Developers selling 65 condos in bulk at Strip tower

Developers of the 45-story condo tower Sky Las Vegas, pictured on April 21, 2015, are trying to sell 65 units in a bulk sale.

Another bulk-condo sale has hit the market in Las Vegas.

Developers of Sky Las Vegas, a 45-story luxury residential tower on the north Strip, have listed the remaining 65 units that never sold after the building opened in 2007.

Las Vegas brokers with CBRE Group sent out marketing materials today for the bulk deal, with a listed price of “best offer.” The sale includes about 28,600 square feet of empty commercial space on the second and third floors.

The 65 residential units, totaling almost 95,500 square feet, are 92 percent leased, brokers said.

The listing comes after investors made some bulk deals the past few years involving Las Vegas residential properties. As with Sky Las Vegas, the buildings opened as for-sale condo complexes but after the recession hit, units were rented out.

Such deals included Veer Towers at CityCenter on the Strip, where investors bought 427 units in late 2012 for $119 million cash. A year later, investors bought units at the Ogden and Juhl — two downtown high-rises — as well as One Las Vegas, Loft 5 and Spanish Palms Condominiums for $237 million combined.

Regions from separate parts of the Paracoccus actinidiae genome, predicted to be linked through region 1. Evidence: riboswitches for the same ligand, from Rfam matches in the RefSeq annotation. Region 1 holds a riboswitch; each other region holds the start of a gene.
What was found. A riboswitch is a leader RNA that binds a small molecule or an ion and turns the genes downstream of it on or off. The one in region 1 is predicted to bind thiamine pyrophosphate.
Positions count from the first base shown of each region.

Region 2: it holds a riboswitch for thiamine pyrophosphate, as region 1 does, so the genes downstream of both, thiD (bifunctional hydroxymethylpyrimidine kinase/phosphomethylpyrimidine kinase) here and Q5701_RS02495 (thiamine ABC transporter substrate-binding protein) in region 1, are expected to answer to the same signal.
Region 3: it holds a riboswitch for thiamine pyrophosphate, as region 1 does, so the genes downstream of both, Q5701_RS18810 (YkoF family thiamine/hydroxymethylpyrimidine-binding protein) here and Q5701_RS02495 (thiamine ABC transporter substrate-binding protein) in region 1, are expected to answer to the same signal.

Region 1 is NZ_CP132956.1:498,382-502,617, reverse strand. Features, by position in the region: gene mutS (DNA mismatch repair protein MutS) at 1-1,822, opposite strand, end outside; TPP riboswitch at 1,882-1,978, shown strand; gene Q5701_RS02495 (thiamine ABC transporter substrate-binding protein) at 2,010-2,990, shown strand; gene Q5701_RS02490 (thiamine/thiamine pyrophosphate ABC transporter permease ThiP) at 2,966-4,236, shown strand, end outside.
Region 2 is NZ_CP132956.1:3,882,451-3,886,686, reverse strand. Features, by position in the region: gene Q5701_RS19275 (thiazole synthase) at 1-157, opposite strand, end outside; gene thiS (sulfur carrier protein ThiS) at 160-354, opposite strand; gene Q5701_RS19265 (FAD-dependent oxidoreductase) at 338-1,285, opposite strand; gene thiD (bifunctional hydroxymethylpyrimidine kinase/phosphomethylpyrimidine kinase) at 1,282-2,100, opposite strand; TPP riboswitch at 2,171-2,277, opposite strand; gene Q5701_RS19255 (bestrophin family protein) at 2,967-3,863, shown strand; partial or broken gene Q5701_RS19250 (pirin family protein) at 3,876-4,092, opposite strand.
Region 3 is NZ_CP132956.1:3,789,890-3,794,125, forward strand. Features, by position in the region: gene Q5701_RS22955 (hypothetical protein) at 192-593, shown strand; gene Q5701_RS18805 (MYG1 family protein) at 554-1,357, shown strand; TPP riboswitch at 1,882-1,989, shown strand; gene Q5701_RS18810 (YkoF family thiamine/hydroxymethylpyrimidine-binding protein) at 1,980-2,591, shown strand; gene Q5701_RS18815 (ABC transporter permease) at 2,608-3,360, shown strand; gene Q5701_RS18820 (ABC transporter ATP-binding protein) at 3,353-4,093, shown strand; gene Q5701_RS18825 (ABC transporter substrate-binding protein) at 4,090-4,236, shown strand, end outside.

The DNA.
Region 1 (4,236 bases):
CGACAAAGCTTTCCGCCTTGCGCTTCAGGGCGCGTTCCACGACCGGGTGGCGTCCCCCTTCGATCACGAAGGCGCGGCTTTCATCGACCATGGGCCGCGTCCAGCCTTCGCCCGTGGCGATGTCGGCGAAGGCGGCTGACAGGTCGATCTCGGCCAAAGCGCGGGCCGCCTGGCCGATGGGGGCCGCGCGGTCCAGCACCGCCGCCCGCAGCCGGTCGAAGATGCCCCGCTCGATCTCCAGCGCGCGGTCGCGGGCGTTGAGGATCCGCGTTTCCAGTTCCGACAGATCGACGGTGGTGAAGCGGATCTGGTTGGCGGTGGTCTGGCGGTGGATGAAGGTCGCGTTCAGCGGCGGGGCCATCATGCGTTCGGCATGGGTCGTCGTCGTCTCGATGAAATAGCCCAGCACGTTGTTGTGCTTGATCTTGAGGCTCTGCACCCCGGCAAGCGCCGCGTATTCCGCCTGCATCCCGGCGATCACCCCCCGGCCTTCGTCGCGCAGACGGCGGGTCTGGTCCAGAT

Southern California developers M. Aaron Yashouafar and David Pourbaba built the 409-unit Sky Las Vegas, 2700 Las Vegas Blvd. South. According to CBRE brokers, it was the first high-rise condo project on the Strip.

Before the bubble burst, buyers gobbled up units at the tower, located across from the now-mothballed Fontainebleau resort.

Clark County records indicate the developers of Sky Las Vegas sold nearly 300 units in 2007 alone, but then just 22 from 2008 through 2014, an average of about three per year.

A phone call to the main office of Sky Las Vegas was not immediately returned today.

The bulk deal, meanwhile, does not include the space holding a CVS drugstore at the base of the tower. Investors bought that real estate last spring for $30 million.